When it comes to the land application of livestock manure, a major environmental concern is the loss of manure-borne nutrients to surface runoff. Management practices and regulations focus on how nutrients travel in runoff as functions of the timing and method of land application as well as proximity to water sources. When manure is applied to soil, manure constituents other than nutrients are also introduced to soil, such as heavy metals, antibiotics, and antibiotic resistance genes. Knowledge about the behaviors of these manure constituents in the environment as a function of manure application strategies is limited.
In this article we will discuss the effects of various land application strategies on the fate and transport of manure borne antibiotics and antibiotic resistance genes in soil and runoff. This will be broken down into three sections: manure storage; land application methods; and vegetative barrier. Although our studies were conducted using swine manure slurry, it is expected that that the general conclusion would also apply to other types of manure. Prior to a detailed description of our findings, we will first present some background information about manure-borne antibiotics and antibiotic resistance genes.
Why Care About Antibiotics?
Antibiotics are often used in concentrated animal feeding operations (CAFOs) to prevent and treat diseases in livestock animals, increasing the density at which livestock can be kept. A substantial portion of these antibiotics can move thorough the digestive system of livestock, and end up in livestock urine and feces. These antibiotics can persist in the livestock manure and go on to alter the microbiome of soil and water. Bacteria exposed to these antibiotics may gain resistance to the antibiotics. This can be a major public health concern, because even the antibiotic resistant bacteria are harmless they may spread the resistance genes to pathogens. This, in turn, could impact human and animal health, as the antibiotics which we rely upon to treat infection will no longer be effective on treating resistant pathogens.
Prior to land application, manure is usually stored in livestock waste management structures. In one study, the effects of anaerobic storage of manure on the fate of antibiotics and antibiotic resistance genes in manure were investigated. In this study, the levels of chlortetracycline and tylosin in manure slurry were monitored. The two antibiotics in swine manure degraded substantially over time under the anaerobic condition. The antibiotic resistance genes corresponding to chlortetracycline was also reduced substantially during manure storage. In contrast, the resistance genes corresponding to tylosin did not decrease significantly.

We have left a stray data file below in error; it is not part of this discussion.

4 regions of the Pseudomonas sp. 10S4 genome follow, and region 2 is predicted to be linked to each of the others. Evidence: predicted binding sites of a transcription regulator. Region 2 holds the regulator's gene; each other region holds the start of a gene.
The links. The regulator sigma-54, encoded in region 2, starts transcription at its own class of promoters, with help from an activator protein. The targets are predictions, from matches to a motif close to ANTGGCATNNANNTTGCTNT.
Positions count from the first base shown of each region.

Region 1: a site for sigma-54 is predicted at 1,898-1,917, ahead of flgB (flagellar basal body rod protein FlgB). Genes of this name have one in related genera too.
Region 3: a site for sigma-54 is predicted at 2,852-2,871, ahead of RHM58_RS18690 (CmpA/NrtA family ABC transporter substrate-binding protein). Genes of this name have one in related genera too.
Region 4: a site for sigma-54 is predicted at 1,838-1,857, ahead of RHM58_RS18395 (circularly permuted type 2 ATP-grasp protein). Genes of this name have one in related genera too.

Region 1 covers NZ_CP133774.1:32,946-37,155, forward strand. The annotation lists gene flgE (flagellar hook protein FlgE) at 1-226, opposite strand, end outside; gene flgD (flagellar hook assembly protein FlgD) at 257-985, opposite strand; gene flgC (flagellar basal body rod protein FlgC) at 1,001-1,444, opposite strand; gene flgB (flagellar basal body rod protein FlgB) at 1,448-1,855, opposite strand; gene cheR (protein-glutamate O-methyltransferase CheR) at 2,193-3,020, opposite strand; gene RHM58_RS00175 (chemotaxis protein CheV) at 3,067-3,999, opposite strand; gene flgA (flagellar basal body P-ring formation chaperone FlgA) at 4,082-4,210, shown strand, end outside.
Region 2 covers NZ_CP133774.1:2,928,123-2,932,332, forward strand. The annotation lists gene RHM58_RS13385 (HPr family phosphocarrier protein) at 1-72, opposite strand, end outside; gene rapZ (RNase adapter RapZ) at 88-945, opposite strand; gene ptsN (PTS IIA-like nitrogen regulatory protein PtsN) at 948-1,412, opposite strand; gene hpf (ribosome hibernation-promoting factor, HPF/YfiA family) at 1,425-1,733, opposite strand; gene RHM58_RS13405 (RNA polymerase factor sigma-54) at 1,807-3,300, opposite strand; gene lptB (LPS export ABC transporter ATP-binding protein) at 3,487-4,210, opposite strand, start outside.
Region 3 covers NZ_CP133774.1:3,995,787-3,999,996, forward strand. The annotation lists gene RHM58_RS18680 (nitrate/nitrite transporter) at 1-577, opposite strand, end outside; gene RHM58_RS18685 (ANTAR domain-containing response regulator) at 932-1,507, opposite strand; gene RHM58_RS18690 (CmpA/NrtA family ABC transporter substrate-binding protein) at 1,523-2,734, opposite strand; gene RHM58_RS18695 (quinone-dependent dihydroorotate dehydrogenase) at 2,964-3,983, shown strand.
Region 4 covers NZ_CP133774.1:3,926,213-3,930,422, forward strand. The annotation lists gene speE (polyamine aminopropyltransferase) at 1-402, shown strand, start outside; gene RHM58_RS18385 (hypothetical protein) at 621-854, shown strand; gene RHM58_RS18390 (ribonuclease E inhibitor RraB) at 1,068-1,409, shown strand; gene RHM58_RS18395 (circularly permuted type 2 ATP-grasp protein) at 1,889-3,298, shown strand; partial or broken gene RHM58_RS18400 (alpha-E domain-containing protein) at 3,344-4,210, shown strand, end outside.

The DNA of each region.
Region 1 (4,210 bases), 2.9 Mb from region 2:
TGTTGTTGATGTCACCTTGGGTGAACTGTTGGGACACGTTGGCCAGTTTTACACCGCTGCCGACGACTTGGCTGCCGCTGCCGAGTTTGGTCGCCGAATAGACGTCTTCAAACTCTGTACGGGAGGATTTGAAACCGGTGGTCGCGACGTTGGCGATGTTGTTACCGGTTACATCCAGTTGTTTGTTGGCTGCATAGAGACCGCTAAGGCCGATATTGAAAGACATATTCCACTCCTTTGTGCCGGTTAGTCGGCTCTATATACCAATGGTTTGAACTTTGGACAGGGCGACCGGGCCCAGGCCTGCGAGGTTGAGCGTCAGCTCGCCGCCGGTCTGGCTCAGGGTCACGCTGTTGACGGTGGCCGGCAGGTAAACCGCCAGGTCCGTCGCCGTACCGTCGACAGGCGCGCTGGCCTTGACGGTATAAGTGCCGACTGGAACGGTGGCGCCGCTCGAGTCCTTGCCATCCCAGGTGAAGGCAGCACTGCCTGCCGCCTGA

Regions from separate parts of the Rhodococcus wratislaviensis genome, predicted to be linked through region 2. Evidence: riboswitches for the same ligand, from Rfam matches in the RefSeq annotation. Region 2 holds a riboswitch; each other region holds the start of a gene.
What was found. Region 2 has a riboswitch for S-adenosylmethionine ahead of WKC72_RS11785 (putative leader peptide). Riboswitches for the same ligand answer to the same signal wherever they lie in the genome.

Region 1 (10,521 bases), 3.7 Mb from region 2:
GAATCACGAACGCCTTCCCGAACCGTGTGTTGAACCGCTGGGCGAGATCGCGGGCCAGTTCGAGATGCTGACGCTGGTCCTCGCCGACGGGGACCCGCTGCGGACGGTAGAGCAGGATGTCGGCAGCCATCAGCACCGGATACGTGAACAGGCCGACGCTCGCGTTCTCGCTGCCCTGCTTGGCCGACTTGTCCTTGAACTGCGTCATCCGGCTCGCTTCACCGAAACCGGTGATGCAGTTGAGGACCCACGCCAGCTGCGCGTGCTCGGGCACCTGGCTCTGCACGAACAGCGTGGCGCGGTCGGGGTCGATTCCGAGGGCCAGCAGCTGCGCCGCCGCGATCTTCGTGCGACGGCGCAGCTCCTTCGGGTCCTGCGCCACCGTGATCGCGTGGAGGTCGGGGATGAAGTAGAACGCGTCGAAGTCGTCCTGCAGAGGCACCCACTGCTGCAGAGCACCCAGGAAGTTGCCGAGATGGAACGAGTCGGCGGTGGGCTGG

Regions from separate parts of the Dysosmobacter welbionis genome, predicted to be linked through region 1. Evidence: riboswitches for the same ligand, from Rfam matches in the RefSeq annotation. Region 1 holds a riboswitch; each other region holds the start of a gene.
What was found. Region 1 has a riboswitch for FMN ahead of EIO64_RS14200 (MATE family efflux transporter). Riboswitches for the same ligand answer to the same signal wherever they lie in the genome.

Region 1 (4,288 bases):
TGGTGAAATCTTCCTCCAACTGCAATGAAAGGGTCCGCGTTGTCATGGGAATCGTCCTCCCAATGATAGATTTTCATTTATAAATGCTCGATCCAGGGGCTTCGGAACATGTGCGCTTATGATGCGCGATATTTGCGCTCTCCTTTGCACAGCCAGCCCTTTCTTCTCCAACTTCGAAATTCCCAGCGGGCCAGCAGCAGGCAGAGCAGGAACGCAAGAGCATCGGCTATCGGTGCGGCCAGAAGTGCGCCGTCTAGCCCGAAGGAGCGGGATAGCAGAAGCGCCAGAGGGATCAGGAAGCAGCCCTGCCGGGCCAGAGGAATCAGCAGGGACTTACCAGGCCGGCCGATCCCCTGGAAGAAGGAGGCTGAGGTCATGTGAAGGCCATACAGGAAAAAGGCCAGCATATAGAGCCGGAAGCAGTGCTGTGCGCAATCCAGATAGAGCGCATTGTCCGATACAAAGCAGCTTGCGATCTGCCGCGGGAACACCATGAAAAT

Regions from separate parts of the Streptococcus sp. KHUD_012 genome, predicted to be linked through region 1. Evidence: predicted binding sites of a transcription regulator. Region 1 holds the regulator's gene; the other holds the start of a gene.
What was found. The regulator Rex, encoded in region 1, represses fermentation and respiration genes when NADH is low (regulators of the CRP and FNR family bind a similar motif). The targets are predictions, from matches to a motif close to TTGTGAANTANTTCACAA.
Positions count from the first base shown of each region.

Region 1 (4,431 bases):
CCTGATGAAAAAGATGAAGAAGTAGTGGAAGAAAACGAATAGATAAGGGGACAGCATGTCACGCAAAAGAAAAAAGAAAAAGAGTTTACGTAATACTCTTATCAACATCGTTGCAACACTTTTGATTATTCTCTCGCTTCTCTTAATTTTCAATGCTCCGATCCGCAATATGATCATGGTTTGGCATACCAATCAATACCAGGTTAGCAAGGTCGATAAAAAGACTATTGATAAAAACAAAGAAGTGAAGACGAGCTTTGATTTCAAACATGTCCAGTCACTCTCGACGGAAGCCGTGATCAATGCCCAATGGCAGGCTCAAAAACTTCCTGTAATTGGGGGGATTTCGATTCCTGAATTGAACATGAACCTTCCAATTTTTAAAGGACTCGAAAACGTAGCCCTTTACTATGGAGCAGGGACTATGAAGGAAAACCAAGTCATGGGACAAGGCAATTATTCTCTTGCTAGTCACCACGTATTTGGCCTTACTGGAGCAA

Manure and manure slurry may be applied to fields using application methods such as broadcast, injection, and incorporation. These land application methods have varying effects on the spread of antibiotics and antibiotic resistance genes in croplands. A study was conducted to investigate how these land application methods may affect the concentrations of antibiotics and antibiotic resistance genes in runoff and soil following the land application of swine slurry. Results show that land application methods had no statistically significant effect on the aqueous concentrations of antibiotics in the runoff. However, among the three land application methods tested, broadcast resulted in the highest total mass load of antibiotics in runoff from the three simulated rainfall events. Similarly, broadcast resulted in higher concentrations of antibiotic resistance genes in runoff than did injection and incorporation. In manure amended soils, the effects of land application on the concentration of antibiotics were compound specific. No clear trend was observed in the antibiotic resistance gene levels in soil.
Vegetative barriers are strips of densely growing perennial plants seeded downslope on cropland adjacent to surface water. Vegetative barriers can stabilize the soil in local areas and reduce dissolved and sediment bound compounds in runoff, such as nutrients and particulates. The barriers are often used as an erosion control measure and some states regulate the use of vegetative barriers next to bodies of water and in areas with high slopes. One study tested whether vegetative barriers are effective in reducing antibiotics and antibiotic resistance genes. Results show that stripes of switchgrass (panicum virgatum L.) can effectively reduce antibiotic tylosin and its corresponding resistance gene erm(B) in runoff. Hence, vegetative barriers can be used as a low-cost option to reduce the spread of antibiotic and antibiotic resistance gene through runoff.
The control of manure-borne antibiotics and antibiotic resistance genes in the environment is complicated. Different antibiotic compounds have different properties, such as vulnerability to photo degradation and tendency to adsorb to soil particles. Hence, it is hard to use one land application strategy to effectively manage multiple antibiotics in both runoff and soil. Hence, knowing the dominant antibiotic compounds in the manure can be important. Similarly, different antibiotic resistance genes may be hosted in different bacterial species. These bacteria differ in their metabolisms and consequently respond differently to various land application strategies. Like the case for antibiotics, it is difficult to develop one land application strategy that would be effective to all classes of antibiotic resistance genes in manure. So, in addition to land application strategies, attention should also be given to develop manure storage strategies to reduce antibiotics and antibiotic resistance genes prior to land application.
For more information about this article, contact Xu Li.